In Coaster Brakes Country
“What are you doing down there?” Glen asked in alarm. We were just out the door of the train station where we had picked up our big, Dutch bicycles. “Looking for my hand brakes” I answered. Glen should have been happy that I sacrificed myself instead of plowing into his bike from the rear. Instead I chose to crash into a portable barricade that was now toppled onto my bike – now both laying on top of me right outside the entrance to the Central Train Station. The lovely Dutch people exiting the station sprang to my aid, clucking and looking extremely worried about my future on the bike paths of the Netherlands.
Back in Arizona it had seemed like a pretty simple plan. “Flat,” I told Glen. “Flat with bike paths all over the place. Along the canals, in the cities, from town to town. Windmills along the way, tulips growing wild in the fields, the occasional cows and tall, beautiful people who love to speak English and welcome travelers into their homes for B&B. And cheese. Delicious cheese.”
Our guidebook assured us that we were in bike friendly territory and that every train station in every town rents bikes for something like 6 Euro a day. We also checked out slick internet sites that boasted countless and beautiful 10- 20 mile loops that we could do as day trips. So we gave up on the advance details and rented bikes in historic Haarlem – “our town” in the Netherlands.
Glen and I love to ride our bikes at home. We ride them for fun, for transportation, and occasionally for shopping. We figured it would be no problem translating those basic skills in a flat, cool bike culture. The reality of things were somewhat startling however.
First off, the bikes are way different than our bikes at home. Dutch bikes are heavy and built to last. Our B&B host told us that her bike was over 30 years old and was her primary transportation. She doesn’t even own a car.
These bikes are also very big, tall and hardy. Black, mostly, or spray painted some crazy color. No gear shifts. Rust on the fenders. High handlbars with a large, colorful basket. Wide, fat tires. And here is the most important part – coaster brakes. The bicycle you learned to ride on felt like this. That is how I found myself tangled up “right out of the chute” as we say in Arizona. Searching for nonexistent hand brakes in a coaster brake culture.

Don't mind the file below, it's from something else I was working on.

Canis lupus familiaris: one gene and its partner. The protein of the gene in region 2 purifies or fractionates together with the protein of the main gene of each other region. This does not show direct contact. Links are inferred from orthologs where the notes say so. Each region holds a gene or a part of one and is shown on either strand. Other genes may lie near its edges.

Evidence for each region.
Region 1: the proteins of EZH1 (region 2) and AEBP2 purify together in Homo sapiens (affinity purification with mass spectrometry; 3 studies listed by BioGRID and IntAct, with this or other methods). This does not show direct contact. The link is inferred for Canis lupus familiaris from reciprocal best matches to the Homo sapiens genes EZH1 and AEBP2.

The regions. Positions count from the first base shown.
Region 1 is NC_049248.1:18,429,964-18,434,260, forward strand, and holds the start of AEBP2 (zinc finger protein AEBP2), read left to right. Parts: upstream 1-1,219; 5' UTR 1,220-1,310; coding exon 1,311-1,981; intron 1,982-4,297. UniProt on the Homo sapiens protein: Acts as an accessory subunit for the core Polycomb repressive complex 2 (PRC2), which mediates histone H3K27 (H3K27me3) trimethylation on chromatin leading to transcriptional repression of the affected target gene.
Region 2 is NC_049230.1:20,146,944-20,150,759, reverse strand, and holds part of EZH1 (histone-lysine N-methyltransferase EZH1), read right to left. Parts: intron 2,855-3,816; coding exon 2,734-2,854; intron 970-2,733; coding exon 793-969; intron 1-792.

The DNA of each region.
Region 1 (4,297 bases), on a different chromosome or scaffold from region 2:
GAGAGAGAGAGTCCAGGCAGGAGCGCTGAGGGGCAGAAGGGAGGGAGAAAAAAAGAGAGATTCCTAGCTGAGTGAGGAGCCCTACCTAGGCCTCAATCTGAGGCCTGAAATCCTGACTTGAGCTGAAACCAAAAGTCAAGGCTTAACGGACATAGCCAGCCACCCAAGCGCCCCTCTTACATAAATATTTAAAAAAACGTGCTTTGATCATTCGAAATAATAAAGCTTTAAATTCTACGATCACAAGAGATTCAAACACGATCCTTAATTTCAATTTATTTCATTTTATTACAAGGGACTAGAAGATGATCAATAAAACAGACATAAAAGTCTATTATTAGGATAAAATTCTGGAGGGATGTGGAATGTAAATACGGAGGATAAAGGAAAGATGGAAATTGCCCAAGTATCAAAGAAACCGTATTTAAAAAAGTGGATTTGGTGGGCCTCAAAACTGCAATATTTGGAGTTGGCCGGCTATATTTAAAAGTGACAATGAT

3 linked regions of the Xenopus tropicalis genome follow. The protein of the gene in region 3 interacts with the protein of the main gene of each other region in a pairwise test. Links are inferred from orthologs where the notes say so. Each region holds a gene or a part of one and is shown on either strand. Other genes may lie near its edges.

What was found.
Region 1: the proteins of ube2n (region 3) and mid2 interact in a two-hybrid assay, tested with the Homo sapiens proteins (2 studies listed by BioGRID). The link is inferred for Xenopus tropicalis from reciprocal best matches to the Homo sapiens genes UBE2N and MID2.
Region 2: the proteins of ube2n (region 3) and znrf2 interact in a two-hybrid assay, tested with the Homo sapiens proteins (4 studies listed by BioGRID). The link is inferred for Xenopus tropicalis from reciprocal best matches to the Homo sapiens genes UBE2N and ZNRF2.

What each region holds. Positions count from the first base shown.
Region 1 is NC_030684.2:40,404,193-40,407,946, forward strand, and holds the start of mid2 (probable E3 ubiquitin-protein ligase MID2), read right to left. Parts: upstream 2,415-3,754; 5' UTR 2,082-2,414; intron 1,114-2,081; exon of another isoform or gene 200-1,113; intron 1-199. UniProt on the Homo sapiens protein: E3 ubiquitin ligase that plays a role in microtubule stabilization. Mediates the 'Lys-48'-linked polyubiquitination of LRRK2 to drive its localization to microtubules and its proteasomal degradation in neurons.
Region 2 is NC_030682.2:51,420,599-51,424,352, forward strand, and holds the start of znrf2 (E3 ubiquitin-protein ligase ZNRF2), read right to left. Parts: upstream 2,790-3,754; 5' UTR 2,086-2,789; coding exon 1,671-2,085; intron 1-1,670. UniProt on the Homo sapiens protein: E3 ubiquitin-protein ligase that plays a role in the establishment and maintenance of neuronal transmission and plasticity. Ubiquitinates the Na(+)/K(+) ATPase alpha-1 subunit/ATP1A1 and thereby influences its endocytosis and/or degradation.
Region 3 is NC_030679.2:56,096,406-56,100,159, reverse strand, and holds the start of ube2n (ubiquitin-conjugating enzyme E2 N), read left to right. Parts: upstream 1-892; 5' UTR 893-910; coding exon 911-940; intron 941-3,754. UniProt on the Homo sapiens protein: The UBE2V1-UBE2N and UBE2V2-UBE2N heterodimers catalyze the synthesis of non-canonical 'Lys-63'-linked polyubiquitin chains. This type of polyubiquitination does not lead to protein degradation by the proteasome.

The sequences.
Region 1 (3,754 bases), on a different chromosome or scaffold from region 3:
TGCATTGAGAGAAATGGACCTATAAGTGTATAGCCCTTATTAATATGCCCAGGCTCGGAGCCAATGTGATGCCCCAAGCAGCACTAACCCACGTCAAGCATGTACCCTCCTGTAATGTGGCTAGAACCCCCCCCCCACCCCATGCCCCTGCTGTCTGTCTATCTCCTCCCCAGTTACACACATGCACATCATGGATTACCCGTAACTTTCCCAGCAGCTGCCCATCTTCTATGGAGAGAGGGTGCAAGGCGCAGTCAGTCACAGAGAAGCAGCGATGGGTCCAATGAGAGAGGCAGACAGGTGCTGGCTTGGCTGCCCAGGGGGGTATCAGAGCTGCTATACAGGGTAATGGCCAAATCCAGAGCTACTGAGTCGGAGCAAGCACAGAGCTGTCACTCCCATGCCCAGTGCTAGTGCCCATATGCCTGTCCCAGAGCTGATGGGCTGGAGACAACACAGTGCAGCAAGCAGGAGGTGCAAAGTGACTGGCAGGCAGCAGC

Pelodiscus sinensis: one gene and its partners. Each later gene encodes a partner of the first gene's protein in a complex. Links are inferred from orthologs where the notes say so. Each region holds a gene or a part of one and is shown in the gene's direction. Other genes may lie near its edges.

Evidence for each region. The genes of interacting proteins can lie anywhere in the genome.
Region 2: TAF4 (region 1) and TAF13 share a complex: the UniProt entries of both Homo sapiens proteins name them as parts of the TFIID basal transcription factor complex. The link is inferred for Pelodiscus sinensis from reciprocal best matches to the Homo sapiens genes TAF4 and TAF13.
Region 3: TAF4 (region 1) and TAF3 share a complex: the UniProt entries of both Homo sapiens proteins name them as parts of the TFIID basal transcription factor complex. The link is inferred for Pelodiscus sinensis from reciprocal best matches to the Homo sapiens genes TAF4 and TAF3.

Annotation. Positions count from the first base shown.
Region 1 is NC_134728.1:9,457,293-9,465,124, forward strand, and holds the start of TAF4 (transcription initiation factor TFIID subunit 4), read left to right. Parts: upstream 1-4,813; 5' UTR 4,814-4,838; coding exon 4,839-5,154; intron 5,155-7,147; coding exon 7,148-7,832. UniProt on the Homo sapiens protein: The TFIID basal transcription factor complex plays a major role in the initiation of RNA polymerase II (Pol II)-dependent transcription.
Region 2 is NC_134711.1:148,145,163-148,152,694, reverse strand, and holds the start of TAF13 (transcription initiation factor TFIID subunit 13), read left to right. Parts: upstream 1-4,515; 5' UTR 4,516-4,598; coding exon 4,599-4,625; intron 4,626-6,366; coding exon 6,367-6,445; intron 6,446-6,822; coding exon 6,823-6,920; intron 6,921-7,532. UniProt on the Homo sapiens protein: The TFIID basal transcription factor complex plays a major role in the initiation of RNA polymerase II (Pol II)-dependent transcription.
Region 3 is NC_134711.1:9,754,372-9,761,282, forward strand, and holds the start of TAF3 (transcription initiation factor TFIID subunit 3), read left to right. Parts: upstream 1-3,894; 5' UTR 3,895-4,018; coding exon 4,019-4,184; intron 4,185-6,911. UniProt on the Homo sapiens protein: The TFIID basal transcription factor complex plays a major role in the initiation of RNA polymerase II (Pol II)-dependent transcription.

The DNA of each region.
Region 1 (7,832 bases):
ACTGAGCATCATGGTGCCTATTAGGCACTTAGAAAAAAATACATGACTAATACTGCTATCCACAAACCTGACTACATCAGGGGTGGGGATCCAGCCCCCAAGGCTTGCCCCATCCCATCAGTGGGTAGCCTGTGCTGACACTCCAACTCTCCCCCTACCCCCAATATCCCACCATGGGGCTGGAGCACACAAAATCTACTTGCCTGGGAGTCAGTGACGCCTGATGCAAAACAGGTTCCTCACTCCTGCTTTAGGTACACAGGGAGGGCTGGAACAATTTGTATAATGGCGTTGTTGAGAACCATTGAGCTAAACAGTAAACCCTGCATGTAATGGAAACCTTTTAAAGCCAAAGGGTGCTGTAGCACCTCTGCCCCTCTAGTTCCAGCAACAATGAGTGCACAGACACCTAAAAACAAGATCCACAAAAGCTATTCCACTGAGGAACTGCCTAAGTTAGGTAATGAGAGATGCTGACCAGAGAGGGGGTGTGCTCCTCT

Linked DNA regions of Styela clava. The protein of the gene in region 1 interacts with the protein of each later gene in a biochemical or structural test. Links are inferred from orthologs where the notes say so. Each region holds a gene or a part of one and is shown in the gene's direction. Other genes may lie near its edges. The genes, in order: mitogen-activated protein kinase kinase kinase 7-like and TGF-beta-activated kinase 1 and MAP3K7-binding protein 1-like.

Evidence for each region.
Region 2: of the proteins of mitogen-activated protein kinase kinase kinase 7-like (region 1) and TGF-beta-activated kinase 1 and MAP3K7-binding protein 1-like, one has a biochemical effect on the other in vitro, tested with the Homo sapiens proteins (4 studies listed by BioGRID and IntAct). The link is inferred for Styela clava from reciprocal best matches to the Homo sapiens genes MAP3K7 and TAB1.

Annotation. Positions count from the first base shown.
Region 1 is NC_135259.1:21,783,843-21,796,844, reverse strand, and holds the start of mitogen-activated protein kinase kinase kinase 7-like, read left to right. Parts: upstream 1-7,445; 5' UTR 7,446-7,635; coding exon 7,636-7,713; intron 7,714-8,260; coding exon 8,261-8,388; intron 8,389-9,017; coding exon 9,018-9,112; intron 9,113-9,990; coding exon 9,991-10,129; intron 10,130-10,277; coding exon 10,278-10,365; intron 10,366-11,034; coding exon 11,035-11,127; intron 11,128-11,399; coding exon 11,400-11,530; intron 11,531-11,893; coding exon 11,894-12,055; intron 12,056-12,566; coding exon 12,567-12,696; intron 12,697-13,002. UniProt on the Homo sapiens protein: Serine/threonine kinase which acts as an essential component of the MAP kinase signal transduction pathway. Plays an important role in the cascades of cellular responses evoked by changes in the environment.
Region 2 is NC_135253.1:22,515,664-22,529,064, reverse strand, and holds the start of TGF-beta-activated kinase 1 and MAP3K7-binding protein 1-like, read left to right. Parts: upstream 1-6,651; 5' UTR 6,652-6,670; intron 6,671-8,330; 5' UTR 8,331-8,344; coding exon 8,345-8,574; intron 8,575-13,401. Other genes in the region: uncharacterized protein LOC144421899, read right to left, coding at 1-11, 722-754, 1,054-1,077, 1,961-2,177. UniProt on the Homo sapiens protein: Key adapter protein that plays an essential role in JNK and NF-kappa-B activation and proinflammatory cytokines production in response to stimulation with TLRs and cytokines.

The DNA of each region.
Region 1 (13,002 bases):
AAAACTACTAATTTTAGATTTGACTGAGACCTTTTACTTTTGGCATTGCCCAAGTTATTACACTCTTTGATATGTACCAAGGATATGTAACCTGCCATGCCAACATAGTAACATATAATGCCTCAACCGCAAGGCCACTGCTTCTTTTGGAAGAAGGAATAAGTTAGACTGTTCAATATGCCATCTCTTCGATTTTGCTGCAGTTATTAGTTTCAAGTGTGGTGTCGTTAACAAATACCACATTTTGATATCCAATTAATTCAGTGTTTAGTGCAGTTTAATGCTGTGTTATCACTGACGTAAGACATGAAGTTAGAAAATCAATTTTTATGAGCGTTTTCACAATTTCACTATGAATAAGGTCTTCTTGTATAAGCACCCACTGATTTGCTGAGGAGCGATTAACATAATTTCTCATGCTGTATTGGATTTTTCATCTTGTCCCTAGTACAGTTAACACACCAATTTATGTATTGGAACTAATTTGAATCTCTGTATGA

Riding bikes in the Netherlands is not for the uninitiated. Americans with visions of canals and tulips and windmills in their heads need to take a couple days to figure it all out by carefully observing. The intersections have three sets of traffic signals: lighted spheres for the automobiles, lighted walking men for the pedestrians and lighted bicycles for you. On many streets you get your own lane, too, with its own yellow lane divider. This would make your inaugural bicycle ride quite charming and tranquil except for the motorcycles and the buses and the delivery trucks and the map-reading tourists and the honking Smart cars and the ambulances going eeee-ooo-eeee-ooo (like from the Ann Frank movie!) and the other bicycles silently bearing down on you from behind…. At times it was scary as hell.
While on our bikes we were commonly overtaken by the following type persons, all of whom pedaled aggressively and glided past us like we were standing still: leggy blond Amazon women in miniskirts and four-inch platform shoes; businessmen and women in suits; teenage boys with girlfriends balancing sidesaddle on the back; mothers carrying two small children in the front and another clinging from behind; shoppers carrying packages piled up in their front basket; women carrying full sacks of market vegetables; an elderly white-haired women with her small dog peering out of a covered crate; ……None of these people, by the way, were wearing a helmet.
For all our near – miss experiences on and around bicycles in the Netherlands we would do it again. Especially now that we have some training miles under our belts. Do we advise our friends and family to take off on two wheels in Holland. Yes, and we will again.
But here are some warnings:
– Most important to know is that you have to pedal furiously backwards to brake. The opportunity to clench your hand brakes in the face of an oncoming obstacle is sadly lost as I found out in my first five minutes.
– The bikes are generally built for long-legged, tall Dutch people. At 5’9″, Glen and I were at the very minimum of height for those huge bikes. Not to mention trying to pedal backwards.
– In cities, Dutch are often on the way to or from work and cycling for them is a serious means of getting from A to B as quickly as possible. Tourists in cities traveling at a snail’s pace and stopping to consult their maps can expect to be clanged at by a whole string of bell-ringing Dutch men and women. Best to stick to the countryside.
– Cyclists are forced to share their path with mopeds and scooters who weave in and out of the bike traffic at alarming speeds. You never seem to know that they are there until the last startling moment.
GO! Bike! Love it! If we can come out of it all in one piece so can you. But next time we’ll bring our helmets.